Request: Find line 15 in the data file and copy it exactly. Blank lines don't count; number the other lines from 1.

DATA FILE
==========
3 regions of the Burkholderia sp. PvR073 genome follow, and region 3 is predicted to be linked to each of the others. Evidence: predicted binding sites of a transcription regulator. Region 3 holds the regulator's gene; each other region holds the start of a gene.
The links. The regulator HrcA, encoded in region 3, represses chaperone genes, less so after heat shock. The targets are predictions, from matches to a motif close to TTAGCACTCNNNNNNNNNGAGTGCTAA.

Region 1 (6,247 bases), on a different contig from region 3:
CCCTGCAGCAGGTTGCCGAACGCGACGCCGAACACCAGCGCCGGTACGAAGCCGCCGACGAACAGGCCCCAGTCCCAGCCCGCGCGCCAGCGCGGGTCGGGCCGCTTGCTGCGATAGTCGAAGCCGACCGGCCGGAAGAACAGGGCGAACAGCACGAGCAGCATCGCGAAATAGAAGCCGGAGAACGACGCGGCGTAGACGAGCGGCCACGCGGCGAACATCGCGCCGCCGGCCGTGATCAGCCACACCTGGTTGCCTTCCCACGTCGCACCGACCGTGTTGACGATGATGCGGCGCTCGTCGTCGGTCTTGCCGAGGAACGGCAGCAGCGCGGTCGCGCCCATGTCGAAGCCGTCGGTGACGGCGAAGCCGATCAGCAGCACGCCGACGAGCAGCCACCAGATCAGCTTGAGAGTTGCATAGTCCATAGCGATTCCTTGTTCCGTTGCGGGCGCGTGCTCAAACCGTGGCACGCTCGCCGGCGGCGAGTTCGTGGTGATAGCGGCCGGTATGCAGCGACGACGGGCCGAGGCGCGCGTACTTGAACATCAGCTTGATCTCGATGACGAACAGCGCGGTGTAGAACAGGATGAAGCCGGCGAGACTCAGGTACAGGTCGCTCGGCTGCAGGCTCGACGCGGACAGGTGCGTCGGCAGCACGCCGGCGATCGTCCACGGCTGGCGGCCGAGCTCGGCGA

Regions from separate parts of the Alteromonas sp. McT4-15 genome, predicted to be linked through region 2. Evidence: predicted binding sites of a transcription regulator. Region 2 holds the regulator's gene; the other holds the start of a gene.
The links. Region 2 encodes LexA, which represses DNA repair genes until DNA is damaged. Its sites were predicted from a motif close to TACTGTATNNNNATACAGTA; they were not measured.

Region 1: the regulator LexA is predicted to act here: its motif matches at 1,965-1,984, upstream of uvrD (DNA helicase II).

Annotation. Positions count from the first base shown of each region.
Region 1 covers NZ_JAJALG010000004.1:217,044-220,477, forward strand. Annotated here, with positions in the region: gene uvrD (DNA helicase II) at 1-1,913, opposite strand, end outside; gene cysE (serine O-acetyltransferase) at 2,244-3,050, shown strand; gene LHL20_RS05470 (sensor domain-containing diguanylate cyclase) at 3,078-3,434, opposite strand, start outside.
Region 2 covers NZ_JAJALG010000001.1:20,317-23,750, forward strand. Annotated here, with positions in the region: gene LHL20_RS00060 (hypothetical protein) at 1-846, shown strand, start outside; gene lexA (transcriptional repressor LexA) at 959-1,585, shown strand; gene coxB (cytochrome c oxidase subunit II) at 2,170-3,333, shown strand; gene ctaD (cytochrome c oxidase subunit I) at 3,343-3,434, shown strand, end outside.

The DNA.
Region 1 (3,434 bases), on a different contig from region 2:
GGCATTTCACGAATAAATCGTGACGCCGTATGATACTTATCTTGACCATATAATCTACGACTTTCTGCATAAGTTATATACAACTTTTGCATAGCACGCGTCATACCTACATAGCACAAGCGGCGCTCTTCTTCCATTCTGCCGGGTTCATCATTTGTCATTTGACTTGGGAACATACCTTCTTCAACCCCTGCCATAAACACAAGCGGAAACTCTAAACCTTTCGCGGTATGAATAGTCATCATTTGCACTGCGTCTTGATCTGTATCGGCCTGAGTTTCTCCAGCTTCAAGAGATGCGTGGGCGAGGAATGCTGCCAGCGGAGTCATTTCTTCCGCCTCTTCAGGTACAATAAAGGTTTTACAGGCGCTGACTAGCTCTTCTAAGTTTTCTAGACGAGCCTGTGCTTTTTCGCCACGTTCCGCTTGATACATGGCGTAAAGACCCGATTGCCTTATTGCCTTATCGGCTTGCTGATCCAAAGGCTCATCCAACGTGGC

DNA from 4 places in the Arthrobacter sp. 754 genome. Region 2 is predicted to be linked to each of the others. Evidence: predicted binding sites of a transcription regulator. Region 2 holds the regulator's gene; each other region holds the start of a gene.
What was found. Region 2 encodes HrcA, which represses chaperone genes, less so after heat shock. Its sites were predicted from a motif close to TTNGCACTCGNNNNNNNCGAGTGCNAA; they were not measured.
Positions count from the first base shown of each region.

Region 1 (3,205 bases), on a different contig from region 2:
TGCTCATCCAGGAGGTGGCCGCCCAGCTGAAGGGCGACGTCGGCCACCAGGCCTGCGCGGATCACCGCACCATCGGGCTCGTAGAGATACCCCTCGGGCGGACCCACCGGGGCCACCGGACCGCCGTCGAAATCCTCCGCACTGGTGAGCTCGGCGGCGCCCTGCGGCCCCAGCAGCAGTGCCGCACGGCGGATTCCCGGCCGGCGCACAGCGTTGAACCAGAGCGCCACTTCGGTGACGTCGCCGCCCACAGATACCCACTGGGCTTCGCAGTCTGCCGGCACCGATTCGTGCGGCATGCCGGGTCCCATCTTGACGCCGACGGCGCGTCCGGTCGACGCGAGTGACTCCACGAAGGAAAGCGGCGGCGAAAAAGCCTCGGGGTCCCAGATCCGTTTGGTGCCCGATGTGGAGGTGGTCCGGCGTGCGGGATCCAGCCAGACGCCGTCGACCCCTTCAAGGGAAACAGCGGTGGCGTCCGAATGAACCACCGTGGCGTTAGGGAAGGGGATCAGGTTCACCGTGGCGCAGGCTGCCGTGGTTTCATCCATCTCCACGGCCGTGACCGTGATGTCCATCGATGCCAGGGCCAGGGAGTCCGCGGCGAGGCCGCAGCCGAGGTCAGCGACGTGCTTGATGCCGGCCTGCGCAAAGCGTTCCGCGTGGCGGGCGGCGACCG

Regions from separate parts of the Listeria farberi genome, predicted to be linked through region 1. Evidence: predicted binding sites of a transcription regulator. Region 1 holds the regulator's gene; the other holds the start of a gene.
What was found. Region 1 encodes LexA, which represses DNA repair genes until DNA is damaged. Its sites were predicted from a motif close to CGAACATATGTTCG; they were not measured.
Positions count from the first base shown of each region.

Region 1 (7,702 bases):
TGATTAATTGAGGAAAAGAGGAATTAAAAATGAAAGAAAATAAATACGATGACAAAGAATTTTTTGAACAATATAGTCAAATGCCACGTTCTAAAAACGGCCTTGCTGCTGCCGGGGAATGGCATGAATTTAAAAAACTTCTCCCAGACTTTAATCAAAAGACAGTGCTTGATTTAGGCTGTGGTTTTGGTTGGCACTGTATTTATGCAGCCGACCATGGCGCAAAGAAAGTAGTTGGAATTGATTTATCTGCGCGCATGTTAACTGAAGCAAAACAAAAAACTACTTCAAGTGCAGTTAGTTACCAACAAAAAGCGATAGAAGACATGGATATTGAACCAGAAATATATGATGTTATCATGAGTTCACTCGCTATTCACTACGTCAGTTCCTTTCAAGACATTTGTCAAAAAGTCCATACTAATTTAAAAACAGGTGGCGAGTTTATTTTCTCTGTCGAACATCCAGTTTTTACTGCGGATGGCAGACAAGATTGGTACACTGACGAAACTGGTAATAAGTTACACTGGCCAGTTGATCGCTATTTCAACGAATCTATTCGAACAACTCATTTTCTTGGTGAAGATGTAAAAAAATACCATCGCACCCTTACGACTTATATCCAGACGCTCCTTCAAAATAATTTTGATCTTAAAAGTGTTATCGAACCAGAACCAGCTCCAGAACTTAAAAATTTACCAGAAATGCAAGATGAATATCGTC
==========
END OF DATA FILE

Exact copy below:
What was found. Region 2 encodes HrcA, which represses chaperone genes, less so after heat shock. Its sites were predicted from a motif close to TTNGCACTCGNNNNNNNCGAGTGCNAA; they were not measured.